Monday, March 22, 2010

Agility: Right from the Start

Clicker Expo is over. Very sad and very "wow!"

Today will be spent typing up my notes and reviewing everything I learned in attempt to remember as much as possible.

My most favorite part was the presentations by Emelie and Eva. I've been long-awaiting their book and it's already exceeding my expectations. It's HUGE! Over 400 pages of information and pictures to guide people through foundation training. This is now going to be THE resource I recommend when people ask about agility. It'll be recommended reading for my classes. It'll be something I need to read multiple times and will want to read multiple times. It uses Tag Teach and does tons of activities without dogs to help handlers be ready for the exercises and have their half of the exercise down. I've used a lot of this in teaching, but will now be doing a lot more.

It's all going really well with what what Cecilie Koste and Morton Egtvedt presented on obedience two years ago (prompting me to go out and get Griffin!). Cecilie was AT expo and I did get brave and talk to her a few minutes. Apparently, at some point my enthusiasm for her was known and I did get thrown at her one point to talk. In that setting it's sure hard to remember the questions you've been thinking about for years!

Three most important things I got out of Eva and Emelie's presentations:
1) Yay. I'm doing a lot of things 'right'. Teaching concepts is more important than exact skills. We need to keep our cues 'clean', and utilize placement/presentation of reinforcement as much as possible.
2) Use more TagTeach and non-dog activities. For students to be successful long-term and with immediate exercises we need to help them as much as possible, not just expect them to do things and figure it out on their own or after 50 reps. Lessons need to be set up to help them learn to be good at training their dog, as well as the specific "what we're teaching the dog" activities.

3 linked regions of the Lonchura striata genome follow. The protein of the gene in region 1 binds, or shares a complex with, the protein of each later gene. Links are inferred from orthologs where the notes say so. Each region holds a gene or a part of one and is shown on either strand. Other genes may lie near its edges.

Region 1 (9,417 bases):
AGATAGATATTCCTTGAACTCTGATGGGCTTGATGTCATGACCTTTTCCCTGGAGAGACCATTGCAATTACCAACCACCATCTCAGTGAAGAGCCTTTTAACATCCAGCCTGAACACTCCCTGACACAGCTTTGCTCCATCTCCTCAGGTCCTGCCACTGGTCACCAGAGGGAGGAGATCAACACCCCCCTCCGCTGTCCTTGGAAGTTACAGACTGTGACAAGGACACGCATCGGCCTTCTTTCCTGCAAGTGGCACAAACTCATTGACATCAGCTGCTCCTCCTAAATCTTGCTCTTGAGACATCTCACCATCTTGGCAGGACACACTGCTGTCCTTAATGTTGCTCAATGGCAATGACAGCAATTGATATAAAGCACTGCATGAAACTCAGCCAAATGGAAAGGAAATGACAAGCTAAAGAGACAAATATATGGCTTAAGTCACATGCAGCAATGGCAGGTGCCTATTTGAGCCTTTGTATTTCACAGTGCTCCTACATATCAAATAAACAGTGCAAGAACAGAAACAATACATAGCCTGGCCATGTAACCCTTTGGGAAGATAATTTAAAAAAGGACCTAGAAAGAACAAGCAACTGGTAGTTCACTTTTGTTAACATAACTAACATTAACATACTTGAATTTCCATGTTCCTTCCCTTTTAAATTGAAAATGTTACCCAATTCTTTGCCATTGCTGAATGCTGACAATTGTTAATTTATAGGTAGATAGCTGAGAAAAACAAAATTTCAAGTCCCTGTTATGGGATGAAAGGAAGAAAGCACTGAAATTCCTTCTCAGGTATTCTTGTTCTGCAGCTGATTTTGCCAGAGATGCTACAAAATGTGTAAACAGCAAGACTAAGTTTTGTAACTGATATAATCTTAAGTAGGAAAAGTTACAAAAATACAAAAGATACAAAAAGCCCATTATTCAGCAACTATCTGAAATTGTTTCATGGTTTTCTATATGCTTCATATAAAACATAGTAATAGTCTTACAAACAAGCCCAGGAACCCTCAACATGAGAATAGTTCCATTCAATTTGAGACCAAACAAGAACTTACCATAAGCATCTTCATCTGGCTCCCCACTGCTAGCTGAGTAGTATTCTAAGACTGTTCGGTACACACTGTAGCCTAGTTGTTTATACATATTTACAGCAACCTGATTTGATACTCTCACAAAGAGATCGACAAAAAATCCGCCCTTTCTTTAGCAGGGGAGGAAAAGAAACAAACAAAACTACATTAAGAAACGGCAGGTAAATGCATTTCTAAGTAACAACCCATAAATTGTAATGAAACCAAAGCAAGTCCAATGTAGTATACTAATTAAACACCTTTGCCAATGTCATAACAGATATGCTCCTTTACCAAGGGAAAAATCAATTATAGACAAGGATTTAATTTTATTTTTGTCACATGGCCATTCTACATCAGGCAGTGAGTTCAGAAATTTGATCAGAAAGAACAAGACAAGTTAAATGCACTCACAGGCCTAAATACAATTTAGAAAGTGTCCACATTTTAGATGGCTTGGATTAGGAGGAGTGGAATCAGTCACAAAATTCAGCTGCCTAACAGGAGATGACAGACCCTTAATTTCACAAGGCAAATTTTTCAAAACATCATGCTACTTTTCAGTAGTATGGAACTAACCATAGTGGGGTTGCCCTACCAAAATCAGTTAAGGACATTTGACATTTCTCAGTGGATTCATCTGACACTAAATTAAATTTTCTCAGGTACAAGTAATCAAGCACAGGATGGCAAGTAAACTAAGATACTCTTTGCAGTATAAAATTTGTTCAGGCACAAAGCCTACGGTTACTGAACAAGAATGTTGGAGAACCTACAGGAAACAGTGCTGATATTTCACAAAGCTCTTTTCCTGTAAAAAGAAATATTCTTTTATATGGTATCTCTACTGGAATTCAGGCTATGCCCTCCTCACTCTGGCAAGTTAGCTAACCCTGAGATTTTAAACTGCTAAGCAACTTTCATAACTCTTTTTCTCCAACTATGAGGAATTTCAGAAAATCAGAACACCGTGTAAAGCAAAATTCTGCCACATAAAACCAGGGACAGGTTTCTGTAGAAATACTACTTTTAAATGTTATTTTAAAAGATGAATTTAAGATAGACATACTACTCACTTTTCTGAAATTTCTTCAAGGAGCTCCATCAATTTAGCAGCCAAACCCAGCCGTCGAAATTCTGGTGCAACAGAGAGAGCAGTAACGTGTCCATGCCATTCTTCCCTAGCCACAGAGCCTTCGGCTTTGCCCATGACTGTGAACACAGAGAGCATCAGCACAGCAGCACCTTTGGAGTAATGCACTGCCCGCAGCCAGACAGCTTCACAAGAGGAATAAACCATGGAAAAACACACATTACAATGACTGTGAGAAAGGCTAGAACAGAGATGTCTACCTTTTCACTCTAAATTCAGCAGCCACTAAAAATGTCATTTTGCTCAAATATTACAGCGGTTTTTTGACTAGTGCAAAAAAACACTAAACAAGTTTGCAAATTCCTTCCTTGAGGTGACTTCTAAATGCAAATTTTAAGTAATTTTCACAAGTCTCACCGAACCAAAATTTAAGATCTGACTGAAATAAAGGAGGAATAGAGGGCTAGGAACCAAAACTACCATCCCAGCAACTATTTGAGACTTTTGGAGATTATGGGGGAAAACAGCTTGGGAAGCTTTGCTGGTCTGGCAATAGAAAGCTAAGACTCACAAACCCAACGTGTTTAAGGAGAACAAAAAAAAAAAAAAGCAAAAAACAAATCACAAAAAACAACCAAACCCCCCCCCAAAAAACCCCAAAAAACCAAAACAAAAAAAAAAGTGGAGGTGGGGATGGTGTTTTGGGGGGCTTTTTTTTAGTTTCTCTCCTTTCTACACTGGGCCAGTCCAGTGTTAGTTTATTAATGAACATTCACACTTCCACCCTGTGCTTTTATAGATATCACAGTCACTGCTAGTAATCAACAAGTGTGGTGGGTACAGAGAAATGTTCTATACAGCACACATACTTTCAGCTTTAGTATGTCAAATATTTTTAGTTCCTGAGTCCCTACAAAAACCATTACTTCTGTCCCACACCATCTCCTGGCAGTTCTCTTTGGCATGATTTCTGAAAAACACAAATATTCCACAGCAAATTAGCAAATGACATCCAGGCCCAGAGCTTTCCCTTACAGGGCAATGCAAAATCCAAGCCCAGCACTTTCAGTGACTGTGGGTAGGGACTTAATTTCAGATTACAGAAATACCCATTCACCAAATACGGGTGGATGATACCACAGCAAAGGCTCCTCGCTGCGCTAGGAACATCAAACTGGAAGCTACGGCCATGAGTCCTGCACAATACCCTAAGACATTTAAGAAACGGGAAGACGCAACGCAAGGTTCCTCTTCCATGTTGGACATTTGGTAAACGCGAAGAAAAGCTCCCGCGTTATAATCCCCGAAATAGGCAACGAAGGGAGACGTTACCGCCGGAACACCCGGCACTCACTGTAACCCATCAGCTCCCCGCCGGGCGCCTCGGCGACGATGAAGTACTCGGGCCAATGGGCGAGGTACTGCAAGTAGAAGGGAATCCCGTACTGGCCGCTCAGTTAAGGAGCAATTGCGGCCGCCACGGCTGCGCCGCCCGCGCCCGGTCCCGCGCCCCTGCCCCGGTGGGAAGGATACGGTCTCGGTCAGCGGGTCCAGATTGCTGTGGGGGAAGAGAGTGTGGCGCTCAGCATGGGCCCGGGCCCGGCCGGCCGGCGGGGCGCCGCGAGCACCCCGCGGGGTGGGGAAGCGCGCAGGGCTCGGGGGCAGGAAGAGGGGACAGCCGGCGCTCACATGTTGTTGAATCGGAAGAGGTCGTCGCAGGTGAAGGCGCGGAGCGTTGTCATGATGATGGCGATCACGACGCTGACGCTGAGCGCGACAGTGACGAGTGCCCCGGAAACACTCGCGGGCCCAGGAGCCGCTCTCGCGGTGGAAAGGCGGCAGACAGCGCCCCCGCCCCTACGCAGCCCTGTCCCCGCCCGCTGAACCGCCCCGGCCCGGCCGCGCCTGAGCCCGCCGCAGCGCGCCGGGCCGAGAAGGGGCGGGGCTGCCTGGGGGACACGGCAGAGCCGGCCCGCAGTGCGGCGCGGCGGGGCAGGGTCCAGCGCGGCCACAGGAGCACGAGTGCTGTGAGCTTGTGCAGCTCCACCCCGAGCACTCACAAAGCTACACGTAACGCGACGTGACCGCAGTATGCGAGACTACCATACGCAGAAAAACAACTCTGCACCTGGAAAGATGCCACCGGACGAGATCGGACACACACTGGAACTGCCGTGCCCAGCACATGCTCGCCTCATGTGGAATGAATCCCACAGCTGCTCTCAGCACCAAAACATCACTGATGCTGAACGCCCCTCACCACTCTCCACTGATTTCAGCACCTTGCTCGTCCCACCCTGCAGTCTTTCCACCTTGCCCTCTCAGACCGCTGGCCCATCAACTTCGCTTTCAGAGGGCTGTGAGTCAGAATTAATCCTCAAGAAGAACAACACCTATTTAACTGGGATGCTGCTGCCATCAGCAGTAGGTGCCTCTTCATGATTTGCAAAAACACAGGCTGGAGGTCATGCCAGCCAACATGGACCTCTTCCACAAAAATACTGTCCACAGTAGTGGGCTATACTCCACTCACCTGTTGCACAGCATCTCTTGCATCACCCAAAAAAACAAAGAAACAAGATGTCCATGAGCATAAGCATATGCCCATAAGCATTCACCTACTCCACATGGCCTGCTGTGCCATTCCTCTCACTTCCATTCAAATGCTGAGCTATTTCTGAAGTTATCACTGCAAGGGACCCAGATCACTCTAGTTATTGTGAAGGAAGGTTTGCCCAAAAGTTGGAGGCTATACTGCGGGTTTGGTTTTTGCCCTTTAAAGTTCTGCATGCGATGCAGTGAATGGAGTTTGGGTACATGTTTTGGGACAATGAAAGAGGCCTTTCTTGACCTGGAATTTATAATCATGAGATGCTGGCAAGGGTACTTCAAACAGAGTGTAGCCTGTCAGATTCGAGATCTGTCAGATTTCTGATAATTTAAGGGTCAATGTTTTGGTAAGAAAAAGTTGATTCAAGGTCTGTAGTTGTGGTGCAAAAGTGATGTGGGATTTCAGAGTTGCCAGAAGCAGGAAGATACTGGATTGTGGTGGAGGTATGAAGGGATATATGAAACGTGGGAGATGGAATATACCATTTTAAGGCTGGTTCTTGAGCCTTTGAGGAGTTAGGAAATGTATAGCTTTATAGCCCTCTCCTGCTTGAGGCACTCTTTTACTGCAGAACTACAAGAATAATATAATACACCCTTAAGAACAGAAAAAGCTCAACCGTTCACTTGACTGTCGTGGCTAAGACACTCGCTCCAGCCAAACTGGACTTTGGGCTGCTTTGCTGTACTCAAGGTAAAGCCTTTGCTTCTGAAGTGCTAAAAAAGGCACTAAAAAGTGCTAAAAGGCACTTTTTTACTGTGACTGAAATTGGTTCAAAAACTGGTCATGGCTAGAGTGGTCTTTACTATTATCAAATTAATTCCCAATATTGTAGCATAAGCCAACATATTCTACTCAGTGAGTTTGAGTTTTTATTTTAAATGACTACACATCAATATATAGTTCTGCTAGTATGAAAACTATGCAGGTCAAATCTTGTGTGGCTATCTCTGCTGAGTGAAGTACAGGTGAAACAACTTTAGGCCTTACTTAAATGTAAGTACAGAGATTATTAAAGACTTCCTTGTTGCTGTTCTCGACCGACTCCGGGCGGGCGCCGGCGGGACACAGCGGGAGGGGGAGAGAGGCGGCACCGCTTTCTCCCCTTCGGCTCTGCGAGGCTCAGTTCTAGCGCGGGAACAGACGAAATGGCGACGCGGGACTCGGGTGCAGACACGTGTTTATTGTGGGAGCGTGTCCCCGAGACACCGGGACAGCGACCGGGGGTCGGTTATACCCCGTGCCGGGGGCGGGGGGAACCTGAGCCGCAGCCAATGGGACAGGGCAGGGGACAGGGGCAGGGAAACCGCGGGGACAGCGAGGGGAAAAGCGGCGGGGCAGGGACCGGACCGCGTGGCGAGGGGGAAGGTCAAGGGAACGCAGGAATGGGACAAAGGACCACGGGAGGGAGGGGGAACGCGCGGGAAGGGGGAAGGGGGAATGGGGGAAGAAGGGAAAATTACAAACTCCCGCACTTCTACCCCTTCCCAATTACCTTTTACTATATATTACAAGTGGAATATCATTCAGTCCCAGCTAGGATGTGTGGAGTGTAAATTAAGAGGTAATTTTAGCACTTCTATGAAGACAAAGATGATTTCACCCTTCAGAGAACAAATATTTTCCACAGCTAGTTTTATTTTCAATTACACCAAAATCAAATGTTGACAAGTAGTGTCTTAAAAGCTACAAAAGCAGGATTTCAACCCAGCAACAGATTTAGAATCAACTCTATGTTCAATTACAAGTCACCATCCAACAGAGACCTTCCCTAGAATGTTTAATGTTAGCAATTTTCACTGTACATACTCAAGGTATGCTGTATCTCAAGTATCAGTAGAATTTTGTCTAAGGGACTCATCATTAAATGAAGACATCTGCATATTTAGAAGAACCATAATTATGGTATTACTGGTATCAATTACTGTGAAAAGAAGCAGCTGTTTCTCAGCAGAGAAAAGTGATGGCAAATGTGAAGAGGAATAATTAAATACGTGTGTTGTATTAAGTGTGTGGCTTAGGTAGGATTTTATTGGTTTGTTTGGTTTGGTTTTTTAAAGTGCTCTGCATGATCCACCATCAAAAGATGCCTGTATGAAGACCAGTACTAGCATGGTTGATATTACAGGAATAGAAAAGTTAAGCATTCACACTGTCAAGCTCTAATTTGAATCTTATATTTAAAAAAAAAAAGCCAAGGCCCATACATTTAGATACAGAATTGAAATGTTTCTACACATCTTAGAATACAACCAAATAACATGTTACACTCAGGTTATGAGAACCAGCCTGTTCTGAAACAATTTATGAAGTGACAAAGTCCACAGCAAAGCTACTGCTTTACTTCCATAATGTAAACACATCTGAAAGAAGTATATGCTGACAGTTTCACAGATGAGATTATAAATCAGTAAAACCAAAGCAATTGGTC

3) Transport! This is something I read on a Clicker Solutions article years and years ago. Probably before I even got Luna. At classes, people tend to sit/stand with their dog on leash. Then go and expect the dog to be super focused during the exercise, reinforce the dog, and then stand around again. The dog has associations that aren't "just working" and where he can make choices he probably shouldn't make. "Transports" are specific ways of keeping a dog busy from mat/crate to the start of the exercise and then right at the end of the exercise. The cool part is that I've been using variations of these but not necessarily in the same context. And I LOVE the idea. It'll be interesting to see how we can implement it in class and how that whole process goes.

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